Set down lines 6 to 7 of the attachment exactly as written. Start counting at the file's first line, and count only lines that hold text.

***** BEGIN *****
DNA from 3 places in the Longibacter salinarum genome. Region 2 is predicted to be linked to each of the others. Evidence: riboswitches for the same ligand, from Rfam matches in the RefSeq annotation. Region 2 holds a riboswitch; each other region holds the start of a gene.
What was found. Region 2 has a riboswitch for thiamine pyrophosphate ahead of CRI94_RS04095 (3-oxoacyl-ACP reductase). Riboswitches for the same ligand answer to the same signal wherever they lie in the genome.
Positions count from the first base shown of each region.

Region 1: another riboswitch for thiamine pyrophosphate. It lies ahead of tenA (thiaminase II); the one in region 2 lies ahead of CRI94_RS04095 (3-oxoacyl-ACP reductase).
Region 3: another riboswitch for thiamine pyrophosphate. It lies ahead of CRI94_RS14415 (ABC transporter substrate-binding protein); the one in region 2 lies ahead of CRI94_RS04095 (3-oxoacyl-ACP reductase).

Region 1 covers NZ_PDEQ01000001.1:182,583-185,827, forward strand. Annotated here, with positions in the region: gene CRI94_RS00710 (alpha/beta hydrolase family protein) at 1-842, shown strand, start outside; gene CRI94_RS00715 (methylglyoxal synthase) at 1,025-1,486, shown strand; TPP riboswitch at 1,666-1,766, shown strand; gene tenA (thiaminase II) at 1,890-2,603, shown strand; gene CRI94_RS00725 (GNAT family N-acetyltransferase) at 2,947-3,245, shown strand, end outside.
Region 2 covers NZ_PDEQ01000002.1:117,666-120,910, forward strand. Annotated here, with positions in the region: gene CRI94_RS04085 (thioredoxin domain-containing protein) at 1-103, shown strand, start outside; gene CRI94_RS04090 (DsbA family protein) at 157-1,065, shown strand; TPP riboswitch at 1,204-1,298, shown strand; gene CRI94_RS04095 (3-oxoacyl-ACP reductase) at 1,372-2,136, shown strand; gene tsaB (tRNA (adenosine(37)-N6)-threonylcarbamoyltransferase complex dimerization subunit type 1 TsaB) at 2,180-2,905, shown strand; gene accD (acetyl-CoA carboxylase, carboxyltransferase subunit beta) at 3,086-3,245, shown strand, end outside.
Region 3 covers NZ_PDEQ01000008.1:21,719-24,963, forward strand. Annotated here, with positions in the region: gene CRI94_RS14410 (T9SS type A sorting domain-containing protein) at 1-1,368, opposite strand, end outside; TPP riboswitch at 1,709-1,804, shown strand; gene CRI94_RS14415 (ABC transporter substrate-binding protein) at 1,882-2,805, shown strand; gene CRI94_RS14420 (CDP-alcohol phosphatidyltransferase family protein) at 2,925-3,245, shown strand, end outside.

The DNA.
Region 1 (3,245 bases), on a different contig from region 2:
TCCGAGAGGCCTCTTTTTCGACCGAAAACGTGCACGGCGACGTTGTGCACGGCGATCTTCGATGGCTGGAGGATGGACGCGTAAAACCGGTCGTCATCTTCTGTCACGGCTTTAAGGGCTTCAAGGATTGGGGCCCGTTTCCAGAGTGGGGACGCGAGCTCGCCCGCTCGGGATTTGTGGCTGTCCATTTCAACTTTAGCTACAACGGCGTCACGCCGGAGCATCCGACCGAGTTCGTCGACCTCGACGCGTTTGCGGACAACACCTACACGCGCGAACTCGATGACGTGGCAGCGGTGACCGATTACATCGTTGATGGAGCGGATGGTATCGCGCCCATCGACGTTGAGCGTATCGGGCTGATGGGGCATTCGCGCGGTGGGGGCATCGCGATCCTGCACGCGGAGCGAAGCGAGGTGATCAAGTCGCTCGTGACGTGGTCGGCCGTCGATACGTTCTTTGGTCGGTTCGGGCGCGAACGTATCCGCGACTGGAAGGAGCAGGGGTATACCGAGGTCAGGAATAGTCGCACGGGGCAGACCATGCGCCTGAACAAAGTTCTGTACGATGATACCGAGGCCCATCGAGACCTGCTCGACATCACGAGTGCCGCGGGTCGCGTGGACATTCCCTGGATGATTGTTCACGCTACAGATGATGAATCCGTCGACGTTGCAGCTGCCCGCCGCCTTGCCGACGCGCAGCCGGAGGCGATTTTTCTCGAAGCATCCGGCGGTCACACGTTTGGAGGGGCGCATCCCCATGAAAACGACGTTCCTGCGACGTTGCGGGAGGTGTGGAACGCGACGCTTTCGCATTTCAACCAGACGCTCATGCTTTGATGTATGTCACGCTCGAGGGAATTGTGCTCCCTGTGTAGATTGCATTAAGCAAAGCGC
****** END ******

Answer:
Region 1 covers NZ_PDEQ01000001.1:182,583-185,827, forward strand. Annotated here, with positions in the region: gene CRI94_RS00710 (alpha/beta hydrolase family protein) at 1-842, shown strand, start outside; gene CRI94_RS00715 (methylglyoxal synthase) at 1,025-1,486, shown strand; TPP riboswitch at 1,666-1,766, shown strand; gene tenA (thiaminase II) at 1,890-2,603, shown strand; gene CRI94_RS00725 (GNAT family N-acetyltransferase) at 2,947-3,245, shown strand, end outside.
Region 2 covers NZ_PDEQ01000002.1:117,666-120,910, forward strand. Annotated here, with positions in the region: gene CRI94_RS04085 (thioredoxin domain-containing protein) at 1-103, shown strand, start outside; gene CRI94_RS04090 (DsbA family protein) at 157-1,065, shown strand; TPP riboswitch at 1,204-1,298, shown strand; gene CRI94_RS04095 (3-oxoacyl-ACP reductase) at 1,372-2,136, shown strand; gene tsaB (tRNA (adenosine(37)-N6)-threonylcarbamoyltransferase complex dimerization subunit type 1 TsaB) at 2,180-2,905, shown strand; gene accD (acetyl-CoA carboxylase, carboxyltransferase subunit beta) at 3,086-3,245, shown strand, end outside.